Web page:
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First, let me thank Michah and Abe for the excellent and very helpful comments and for he thought and time invested in those. The two responses raise several important issues. I will not be able to respond to all points now (since I wish to keep my response not very long), but I will do my best to respond to each point over the course of the week (and if I fail to address any point, please raise it again!).

Let me explain briefly where this paper came from. For quite a while I have been feeling frustrated with the state of what might be called modern Jewish philosophy, and it took me time to articulate (first to myself) what I find so problematic about this field. This paper is meant as a polemic call-to-arms toward a revolution of Jewish philosophy. I see the need for this revolution due to the very poor state of the field. The claims I present are strong and intended to be provocative (otherwise, well stay on the same course), but, let me make clear, I (1) stand behind them, (2) am happy to reconsider any claim in response to criticism.

In the following I will address some of the points raised by Abe and Michah.

YAAL KAGAM (Abe): Abe claims that Kaspi would have been unlikely to be satisfied with mere familiarity with the famous YAAL KAGAM mnemonic. I imagine that minimally he would have expected his son to not only know the 6 sugyot in which Abbayes position won out but also the ability to read and reconstruct the arguments in each. I completely agree. I suggested YAAL KAGAM as litmus test. Obviously, a test is just supposed to give a reasonable indication of knowledge of the subject matter. Learning the answers to the test, after the test, is clearly not a way of mastering the subject, which, in our case, is Talmudic dialectic.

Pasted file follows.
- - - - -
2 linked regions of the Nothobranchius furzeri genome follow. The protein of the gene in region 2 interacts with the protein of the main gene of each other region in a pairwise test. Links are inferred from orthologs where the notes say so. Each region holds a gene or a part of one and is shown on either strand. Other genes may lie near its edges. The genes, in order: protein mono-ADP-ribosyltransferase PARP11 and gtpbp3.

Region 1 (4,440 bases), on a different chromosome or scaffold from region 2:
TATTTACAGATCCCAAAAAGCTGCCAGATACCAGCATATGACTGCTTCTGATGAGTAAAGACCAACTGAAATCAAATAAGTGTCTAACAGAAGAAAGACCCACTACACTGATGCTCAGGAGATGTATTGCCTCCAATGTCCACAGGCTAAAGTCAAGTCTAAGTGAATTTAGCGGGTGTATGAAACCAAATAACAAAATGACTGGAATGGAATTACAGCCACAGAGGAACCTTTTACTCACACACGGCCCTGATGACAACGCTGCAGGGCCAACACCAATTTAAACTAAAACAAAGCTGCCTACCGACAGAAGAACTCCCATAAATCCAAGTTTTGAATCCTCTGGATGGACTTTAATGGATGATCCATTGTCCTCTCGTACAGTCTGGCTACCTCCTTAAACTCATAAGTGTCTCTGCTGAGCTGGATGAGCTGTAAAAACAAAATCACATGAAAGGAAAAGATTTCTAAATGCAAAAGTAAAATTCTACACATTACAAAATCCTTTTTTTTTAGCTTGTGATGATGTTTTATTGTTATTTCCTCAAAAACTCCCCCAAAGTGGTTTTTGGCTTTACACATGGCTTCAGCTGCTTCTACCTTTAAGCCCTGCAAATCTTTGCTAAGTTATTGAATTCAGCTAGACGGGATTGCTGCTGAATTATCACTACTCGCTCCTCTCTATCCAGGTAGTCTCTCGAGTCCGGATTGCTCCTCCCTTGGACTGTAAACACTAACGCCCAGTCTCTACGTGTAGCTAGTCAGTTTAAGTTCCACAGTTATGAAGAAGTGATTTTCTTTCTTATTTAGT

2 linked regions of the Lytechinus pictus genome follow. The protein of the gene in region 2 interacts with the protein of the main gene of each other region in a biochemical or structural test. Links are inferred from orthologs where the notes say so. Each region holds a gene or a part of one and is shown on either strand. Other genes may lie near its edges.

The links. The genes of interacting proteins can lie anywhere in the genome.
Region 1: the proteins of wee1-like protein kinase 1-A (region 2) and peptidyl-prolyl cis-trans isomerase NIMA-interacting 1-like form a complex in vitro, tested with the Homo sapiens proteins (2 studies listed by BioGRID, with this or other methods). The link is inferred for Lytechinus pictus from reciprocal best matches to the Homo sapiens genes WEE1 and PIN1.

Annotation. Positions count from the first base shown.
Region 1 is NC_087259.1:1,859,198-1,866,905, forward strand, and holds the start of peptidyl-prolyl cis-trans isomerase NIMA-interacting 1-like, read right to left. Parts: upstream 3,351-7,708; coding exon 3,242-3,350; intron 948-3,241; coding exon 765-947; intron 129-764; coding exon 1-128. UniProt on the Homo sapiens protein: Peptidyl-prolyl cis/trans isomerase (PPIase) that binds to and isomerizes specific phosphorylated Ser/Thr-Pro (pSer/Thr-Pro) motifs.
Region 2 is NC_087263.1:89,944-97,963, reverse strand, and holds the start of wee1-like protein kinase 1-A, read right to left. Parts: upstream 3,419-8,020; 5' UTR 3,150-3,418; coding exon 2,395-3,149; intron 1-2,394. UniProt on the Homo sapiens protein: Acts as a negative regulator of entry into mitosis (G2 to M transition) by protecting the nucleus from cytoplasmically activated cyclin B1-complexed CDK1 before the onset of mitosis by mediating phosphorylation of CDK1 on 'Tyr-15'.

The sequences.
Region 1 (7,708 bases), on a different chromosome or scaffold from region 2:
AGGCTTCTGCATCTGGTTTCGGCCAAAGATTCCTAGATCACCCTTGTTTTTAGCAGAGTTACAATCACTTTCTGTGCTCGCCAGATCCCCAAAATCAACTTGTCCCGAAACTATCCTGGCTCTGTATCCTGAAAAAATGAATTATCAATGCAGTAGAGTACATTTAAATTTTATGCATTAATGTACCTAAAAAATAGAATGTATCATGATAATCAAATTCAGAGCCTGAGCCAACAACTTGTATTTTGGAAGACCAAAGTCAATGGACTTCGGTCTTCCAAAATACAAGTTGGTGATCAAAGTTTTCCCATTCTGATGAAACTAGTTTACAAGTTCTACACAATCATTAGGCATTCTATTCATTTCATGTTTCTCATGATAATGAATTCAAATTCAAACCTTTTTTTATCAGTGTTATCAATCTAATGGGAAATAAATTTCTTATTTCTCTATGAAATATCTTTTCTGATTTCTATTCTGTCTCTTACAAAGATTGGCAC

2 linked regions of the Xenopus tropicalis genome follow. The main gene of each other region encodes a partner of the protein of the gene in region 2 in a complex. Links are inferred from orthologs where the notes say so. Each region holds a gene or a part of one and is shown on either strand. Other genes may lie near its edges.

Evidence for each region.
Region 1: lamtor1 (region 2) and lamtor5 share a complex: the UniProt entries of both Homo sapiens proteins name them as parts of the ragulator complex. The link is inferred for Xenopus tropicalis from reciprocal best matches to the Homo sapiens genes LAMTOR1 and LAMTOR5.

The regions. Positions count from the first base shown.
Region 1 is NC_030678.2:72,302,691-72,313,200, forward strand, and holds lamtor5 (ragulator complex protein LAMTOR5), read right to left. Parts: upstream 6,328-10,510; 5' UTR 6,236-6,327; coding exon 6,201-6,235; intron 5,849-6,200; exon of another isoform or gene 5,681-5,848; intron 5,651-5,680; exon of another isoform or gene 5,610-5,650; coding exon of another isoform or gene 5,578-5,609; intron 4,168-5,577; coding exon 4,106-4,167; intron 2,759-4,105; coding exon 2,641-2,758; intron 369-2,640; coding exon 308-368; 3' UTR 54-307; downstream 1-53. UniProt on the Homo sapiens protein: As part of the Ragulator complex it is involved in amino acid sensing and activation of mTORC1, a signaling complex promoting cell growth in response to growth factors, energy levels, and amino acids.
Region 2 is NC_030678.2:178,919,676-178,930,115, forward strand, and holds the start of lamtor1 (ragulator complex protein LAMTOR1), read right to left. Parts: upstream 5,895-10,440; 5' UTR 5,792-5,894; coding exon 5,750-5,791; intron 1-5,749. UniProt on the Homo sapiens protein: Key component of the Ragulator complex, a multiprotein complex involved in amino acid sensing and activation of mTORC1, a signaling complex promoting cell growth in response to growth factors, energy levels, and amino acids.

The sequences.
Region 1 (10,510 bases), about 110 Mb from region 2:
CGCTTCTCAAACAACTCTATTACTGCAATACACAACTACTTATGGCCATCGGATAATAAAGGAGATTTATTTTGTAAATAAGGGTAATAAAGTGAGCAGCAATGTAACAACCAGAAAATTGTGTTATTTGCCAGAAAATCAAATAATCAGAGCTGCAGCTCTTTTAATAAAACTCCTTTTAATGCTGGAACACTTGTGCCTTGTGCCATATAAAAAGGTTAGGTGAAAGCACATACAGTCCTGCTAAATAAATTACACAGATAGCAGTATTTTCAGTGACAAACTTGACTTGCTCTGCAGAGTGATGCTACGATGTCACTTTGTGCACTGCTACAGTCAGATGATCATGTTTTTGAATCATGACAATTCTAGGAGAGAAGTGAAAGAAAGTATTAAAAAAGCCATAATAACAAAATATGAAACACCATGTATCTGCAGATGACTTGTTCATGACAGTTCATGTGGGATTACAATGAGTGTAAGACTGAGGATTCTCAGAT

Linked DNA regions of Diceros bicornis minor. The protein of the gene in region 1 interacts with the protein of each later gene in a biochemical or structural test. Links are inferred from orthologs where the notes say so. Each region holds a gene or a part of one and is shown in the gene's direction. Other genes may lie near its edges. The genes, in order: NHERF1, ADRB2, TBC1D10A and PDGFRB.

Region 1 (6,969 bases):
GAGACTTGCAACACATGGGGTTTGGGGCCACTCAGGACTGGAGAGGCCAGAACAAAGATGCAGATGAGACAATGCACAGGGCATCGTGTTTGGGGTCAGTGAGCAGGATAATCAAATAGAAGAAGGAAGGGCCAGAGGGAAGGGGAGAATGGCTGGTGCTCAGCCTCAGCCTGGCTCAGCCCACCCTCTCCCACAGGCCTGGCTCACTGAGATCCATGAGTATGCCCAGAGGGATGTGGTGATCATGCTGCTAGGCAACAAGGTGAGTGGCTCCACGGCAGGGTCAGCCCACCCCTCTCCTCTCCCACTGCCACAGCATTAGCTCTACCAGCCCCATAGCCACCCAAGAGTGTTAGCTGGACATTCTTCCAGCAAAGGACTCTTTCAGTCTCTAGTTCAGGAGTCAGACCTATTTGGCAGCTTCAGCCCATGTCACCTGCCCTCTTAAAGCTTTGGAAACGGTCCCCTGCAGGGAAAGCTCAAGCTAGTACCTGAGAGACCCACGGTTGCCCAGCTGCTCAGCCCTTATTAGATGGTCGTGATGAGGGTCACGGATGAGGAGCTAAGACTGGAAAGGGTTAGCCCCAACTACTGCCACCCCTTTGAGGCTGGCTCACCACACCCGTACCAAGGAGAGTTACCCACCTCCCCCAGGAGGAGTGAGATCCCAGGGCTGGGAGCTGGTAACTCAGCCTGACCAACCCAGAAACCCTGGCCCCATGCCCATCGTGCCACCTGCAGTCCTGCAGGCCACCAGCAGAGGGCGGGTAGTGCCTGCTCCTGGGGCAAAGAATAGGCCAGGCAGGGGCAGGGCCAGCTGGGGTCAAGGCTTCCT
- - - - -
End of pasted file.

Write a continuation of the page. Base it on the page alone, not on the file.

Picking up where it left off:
Critique of Talmudism (Abe): Maimonides and his followers frequently criticized hamon ha-rabanim, but there is huge difference between critique (which must assume familiarity and knowledge in order to have any value), and ignorance. In order to criticize Rabbinic literature (a perfectly legitimate and desirable practice), Rosenzweig, Strauss, and Fackenheim had to have a reasonable access to it which they did not have.

Haredi Perspective (Michah): According to Michah my understanding of what constitutes the subject matter of Judaism reflects a contemporary Haredi perspective. Few points. First, let me remind ourselves that Haredi are human beings (if you torture them, they will cry, etc.). So even if this were indeed the case, it would not constitute a critique. Second, at the end of his response Michah criticizes my choice of Salomon Maimon as paradigm of how Jewish philosophy should be, due to Maimons willingness to consider conversion at some point. Well, mima nafshach? If my hero is a potential meshumad, Im not Haredi (I assume). Third, I do have much sympathy for some essential features of the Haredi world, primarily its intellectualism. More specifically, I think that some aspects of speculative analysis of concepts (in the style of R. Hayim Solowichik and R. Shimon Shkopp) has significant similarities to philosophical practice and could fruitfully used for philosophical discussion (this is not pilpul, by the way).